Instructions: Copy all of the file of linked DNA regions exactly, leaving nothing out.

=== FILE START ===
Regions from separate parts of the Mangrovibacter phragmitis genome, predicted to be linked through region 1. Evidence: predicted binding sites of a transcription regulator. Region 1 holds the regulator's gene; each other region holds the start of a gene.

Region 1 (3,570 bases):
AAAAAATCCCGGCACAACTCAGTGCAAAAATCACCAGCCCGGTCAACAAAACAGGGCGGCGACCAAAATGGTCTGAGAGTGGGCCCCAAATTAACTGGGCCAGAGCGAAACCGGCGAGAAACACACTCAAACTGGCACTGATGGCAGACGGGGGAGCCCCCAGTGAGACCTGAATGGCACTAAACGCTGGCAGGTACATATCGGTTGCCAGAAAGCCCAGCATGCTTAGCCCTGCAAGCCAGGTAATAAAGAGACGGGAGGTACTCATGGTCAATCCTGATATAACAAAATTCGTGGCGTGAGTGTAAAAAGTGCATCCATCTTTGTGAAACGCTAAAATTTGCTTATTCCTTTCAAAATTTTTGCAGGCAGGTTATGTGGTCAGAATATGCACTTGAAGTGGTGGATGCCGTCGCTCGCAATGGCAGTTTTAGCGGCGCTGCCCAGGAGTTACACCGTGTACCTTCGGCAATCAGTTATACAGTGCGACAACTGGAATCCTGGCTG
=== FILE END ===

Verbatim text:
Regions from separate parts of the Mangrovibacter phragmitis genome, predicted to be linked through region 1. Evidence: predicted binding sites of a transcription regulator. Region 1 holds the regulator's gene; each other region holds the start of a gene.

Region 1 (3,570 bases):
AAAAAATCCCGGCACAACTCAGTGCAAAAATCACCAGCCCGGTCAACAAAACAGGGCGGCGACCAAAATGGTCTGAGAGTGGGCCCCAAATTAACTGGGCCAGAGCGAAACCGGCGAGAAACACACTCAAACTGGCACTGATGGCAGACGGGGGAGCCCCCAGTGAGACCTGAATGGCACTAAACGCTGGCAGGTACATATCGGTTGCCAGAAAGCCCAGCATGCTTAGCCCTGCAAGCCAGGTAATAAAGAGACGGGAGGTACTCATGGTCAATCCTGATATAACAAAATTCGTGGCGTGAGTGTAAAAAGTGCATCCATCTTTGTGAAACGCTAAAATTTGCTTATTCCTTTCAAAATTTTTGCAGGCAGGTTATGTGGTCAGAATATGCACTTGAAGTGGTGGATGCCGTCGCTCGCAATGGCAGTTTTAGCGGCGCTGCCCAGGAGTTACACCGTGTACCTTCGGCAATCAGTTATACAGTGCGACAACTGGAATCCTGGCTG